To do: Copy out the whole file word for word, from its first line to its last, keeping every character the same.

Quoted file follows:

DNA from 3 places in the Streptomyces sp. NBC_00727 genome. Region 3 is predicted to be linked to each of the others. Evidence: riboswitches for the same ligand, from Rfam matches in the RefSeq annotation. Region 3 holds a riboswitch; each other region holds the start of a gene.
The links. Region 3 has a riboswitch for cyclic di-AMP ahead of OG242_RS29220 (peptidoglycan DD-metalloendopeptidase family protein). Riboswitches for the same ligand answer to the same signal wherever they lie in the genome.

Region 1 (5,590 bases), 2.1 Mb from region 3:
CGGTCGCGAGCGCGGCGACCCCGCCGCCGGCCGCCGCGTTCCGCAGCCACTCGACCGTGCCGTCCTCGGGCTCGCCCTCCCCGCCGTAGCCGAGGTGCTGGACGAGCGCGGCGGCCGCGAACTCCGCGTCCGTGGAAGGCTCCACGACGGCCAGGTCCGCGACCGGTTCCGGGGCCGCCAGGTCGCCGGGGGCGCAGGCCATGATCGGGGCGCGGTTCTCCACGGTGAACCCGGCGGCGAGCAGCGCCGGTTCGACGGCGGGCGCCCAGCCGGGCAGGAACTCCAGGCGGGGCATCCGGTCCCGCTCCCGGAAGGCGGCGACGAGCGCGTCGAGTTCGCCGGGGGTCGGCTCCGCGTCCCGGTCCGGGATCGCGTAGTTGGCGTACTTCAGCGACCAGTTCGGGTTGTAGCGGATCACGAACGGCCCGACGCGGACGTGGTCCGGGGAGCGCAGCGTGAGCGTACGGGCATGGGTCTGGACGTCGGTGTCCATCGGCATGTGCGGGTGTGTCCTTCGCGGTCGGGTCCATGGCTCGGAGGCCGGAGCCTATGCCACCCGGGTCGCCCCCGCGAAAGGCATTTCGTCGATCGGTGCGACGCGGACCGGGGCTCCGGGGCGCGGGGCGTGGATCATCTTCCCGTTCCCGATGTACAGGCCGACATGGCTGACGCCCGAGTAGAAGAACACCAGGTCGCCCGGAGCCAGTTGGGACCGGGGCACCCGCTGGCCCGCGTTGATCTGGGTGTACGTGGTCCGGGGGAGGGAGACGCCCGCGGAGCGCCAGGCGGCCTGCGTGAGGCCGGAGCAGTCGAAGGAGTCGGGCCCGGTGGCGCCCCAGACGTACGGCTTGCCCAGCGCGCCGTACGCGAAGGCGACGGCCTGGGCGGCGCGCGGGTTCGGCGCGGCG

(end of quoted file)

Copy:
DNA from 3 places in the Streptomyces sp. NBC_00727 genome. Region 3 is predicted to be linked to each of the others. Evidence: riboswitches for the same ligand, from Rfam matches in the RefSeq annotation. Region 3 holds a riboswitch; each other region holds the start of a gene.
The links. Region 3 has a riboswitch for cyclic di-AMP ahead of OG242_RS29220 (peptidoglycan DD-metalloendopeptidase family protein). Riboswitches for the same ligand answer to the same signal wherever they lie in the genome.

Region 1 (5,590 bases), 2.1 Mb from region 3:
CGGTCGCGAGCGCGGCGACCCCGCCGCCGGCCGCCGCGTTCCGCAGCCACTCGACCGTGCCGTCCTCGGGCTCGCCCTCCCCGCCGTAGCCGAGGTGCTGGACGAGCGCGGCGGCCGCGAACTCCGCGTCCGTGGAAGGCTCCACGACGGCCAGGTCCGCGACCGGTTCCGGGGCCGCCAGGTCGCCGGGGGCGCAGGCCATGATCGGGGCGCGGTTCTCCACGGTGAACCCGGCGGCGAGCAGCGCCGGTTCGACGGCGGGCGCCCAGCCGGGCAGGAACTCCAGGCGGGGCATCCGGTCCCGCTCCCGGAAGGCGGCGACGAGCGCGTCGAGTTCGCCGGGGGTCGGCTCCGCGTCCCGGTCCGGGATCGCGTAGTTGGCGTACTTCAGCGACCAGTTCGGGTTGTAGCGGATCACGAACGGCCCGACGCGGACGTGGTCCGGGGAGCGCAGCGTGAGCGTACGGGCATGGGTCTGGACGTCGGTGTCCATCGGCATGTGCGGGTGTGTCCTTCGCGGTCGGGTCCATGGCTCGGAGGCCGGAGCCTATGCCACCCGGGTCGCCCCCGCGAAAGGCATTTCGTCGATCGGTGCGACGCGGACCGGGGCTCCGGGGCGCGGGGCGTGGATCATCTTCCCGTTCCCGATGTACAGGCCGACATGGCTGACGCCCGAGTAGAAGAACACCAGGTCGCCCGGAGCCAGTTGGGACCGGGGCACCCGCTGGCCCGCGTTGATCTGGGTGTACGTGGTCCGGGGGAGGGAGACGCCCGCGGAGCGCCAGGCGGCCTGCGTGAGGCCGGAGCAGTCGAAGGAGTCGGGCCCGGTGGCGCCCCAGACGTACGGCTTGCCCAGCGCGCCGTACGCGAAGGCGACGGCCTGGGCGGCGCGCGGGTTCGGCGCGGCG